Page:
Ridge, Damien T., Emslie, C and White, A (2011) Theorising men and distress: What’s on the horizon for research and scholarship? In: International Society of Critical Health Psychology, 7th Biennial Conference, 18 - 20 Apr 2011, Adelaide, Australia.Full text not available from this repository.
In line with the shift towards prioritising lay accounts and narratives of chronic illness in critical health research, there is an emerging literature on men, subjectivities and experiences of distress. We argue in this paper that subjectivities and distress for men are an important area for critical research and scholarship. In the area of health, very little is known about men’s subjectivities or the meanings they give to – and how they cope with or seek help for – distress. At the same time, current theories of gender relations, performativity and wellbeing as they pertain to men are likely influence future work. However, current theories (and qualitative research involving men and women) are pointing to considerable complexity. In this paper, we outline what is known about distress and men, and consider the utility of gender relations, performativity, subjectivities and wellbeing for a better understanding of distress. We scan the horizon and ask: What are the biopsychosocial influences on subjectivities and distress, and how should these be considered in relation to men and masculinities? What are the implications for theorising about men, as well as mental health research?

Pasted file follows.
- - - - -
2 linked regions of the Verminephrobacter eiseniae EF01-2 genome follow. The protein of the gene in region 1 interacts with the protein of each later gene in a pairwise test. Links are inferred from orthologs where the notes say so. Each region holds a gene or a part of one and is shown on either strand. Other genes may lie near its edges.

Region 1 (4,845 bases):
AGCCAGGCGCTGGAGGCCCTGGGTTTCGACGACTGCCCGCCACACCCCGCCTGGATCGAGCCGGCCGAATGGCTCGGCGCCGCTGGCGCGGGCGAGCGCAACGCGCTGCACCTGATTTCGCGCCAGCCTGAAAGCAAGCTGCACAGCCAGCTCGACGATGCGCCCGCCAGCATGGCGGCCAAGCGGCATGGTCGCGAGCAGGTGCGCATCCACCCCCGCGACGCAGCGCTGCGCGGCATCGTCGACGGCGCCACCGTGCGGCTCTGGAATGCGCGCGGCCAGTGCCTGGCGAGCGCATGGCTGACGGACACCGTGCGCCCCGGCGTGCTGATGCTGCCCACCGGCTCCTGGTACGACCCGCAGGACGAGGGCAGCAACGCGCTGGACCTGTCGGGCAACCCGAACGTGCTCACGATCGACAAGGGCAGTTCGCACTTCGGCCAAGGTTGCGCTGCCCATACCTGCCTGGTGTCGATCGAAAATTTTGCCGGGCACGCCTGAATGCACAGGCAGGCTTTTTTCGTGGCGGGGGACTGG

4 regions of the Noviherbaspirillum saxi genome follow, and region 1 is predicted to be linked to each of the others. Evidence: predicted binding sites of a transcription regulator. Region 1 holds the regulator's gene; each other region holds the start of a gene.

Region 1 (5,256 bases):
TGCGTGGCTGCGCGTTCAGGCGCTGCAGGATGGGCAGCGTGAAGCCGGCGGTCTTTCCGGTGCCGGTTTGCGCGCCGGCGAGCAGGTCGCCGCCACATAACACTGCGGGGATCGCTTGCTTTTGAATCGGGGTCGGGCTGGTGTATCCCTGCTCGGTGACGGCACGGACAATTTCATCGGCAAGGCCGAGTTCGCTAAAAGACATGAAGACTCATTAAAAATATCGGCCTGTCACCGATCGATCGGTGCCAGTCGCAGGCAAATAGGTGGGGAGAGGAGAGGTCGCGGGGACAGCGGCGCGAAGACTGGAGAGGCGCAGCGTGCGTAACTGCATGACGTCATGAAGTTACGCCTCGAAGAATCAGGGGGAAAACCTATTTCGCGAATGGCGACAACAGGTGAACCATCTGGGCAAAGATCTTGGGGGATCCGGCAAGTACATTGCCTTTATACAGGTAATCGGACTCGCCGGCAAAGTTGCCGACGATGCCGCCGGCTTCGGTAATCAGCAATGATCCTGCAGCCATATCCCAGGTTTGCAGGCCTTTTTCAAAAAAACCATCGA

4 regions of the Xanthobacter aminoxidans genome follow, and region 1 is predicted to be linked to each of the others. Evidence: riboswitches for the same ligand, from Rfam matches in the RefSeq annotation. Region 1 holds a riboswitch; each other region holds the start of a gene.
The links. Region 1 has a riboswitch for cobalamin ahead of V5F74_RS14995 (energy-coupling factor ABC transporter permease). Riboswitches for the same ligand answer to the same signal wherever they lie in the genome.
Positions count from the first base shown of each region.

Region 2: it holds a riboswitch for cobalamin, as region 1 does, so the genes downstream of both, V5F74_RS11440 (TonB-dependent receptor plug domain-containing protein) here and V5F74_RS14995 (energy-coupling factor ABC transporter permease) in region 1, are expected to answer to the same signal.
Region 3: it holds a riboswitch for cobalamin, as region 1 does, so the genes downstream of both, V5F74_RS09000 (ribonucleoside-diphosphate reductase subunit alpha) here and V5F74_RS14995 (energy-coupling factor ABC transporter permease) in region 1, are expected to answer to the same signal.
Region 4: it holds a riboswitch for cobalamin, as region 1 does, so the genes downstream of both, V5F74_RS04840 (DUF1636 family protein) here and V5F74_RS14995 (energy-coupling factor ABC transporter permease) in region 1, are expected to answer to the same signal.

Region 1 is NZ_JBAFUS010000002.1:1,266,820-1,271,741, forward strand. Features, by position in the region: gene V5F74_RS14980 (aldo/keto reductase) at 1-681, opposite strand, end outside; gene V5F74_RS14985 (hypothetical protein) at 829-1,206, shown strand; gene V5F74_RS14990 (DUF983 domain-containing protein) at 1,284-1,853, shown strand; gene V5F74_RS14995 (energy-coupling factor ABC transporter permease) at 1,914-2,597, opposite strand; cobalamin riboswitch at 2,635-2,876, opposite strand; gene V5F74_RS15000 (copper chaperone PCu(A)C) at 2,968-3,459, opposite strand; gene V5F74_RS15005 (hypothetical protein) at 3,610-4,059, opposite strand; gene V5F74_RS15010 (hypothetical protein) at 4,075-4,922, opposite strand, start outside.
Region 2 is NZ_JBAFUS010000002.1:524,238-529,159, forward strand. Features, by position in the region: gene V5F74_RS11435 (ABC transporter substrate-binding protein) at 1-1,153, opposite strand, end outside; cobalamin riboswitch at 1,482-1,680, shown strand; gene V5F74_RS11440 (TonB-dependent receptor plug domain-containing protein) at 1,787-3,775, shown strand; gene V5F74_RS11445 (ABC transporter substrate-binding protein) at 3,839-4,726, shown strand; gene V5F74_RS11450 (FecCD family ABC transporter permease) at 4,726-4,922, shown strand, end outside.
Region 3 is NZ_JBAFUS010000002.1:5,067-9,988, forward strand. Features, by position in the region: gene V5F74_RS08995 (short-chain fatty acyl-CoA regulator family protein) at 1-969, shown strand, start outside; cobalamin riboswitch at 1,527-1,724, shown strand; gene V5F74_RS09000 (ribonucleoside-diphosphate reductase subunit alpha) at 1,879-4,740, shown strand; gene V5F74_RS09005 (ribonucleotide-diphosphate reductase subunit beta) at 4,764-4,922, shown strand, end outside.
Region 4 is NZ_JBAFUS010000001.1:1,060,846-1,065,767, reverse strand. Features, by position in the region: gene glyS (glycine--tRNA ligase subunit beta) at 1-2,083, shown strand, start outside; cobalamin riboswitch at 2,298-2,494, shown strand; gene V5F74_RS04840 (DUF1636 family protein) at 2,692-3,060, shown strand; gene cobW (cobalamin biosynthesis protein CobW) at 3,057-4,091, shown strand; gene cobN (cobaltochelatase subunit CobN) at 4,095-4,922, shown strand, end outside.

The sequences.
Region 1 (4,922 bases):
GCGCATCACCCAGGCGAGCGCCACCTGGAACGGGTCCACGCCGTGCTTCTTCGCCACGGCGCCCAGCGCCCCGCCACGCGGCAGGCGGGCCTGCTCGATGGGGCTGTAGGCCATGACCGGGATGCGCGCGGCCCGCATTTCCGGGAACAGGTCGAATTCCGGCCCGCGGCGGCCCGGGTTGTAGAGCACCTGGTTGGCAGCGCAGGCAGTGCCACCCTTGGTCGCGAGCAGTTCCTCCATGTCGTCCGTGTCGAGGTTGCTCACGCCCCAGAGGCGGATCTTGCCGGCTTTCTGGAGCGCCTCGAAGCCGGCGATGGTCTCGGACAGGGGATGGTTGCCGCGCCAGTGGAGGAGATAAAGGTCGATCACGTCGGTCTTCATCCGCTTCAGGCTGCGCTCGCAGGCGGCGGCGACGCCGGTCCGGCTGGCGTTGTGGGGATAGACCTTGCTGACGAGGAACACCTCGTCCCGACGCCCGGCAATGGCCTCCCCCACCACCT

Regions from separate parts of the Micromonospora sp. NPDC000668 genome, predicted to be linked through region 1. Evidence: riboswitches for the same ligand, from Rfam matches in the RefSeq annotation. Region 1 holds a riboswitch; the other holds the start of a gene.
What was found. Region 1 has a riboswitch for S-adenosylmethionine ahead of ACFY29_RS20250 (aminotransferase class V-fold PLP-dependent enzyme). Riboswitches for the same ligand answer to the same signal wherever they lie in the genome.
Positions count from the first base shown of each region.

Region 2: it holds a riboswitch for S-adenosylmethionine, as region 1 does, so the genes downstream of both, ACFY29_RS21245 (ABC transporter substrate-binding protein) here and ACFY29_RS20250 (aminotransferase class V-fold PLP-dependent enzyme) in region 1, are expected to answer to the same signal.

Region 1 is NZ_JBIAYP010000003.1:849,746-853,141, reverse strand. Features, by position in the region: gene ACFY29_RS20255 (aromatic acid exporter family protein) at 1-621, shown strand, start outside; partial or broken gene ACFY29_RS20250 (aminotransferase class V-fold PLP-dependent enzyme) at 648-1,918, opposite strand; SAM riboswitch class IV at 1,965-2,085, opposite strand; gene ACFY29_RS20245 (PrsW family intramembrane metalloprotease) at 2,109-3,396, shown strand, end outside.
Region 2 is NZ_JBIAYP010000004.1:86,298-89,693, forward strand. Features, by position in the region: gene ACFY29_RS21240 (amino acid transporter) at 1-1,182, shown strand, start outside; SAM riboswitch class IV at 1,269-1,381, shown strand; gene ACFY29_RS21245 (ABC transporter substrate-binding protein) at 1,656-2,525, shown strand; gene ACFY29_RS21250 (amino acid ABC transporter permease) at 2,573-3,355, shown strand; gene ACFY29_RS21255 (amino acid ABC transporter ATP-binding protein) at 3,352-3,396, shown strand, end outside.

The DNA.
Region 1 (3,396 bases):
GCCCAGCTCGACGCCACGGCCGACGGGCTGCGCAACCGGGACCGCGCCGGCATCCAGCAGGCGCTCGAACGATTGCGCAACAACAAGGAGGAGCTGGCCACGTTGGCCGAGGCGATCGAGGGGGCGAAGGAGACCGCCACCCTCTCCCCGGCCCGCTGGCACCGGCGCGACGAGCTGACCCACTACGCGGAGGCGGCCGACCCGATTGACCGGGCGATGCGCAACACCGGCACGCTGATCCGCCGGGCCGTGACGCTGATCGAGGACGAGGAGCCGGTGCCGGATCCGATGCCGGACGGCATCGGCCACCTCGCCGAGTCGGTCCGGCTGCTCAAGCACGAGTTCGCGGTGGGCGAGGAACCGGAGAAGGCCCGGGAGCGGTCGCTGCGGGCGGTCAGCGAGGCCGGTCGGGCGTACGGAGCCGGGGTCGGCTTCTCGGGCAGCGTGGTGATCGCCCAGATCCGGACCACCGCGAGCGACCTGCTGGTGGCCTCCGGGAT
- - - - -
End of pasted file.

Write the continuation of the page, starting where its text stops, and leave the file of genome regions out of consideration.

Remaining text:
|Item Type:||Conference or Workshop Item (Paper)|
|Subjects:||University of Westminster > Science and Technology|
|Date Deposited:||25 Oct 2011 08:57|
|Last Modified:||09 Sep 2015 08:30|
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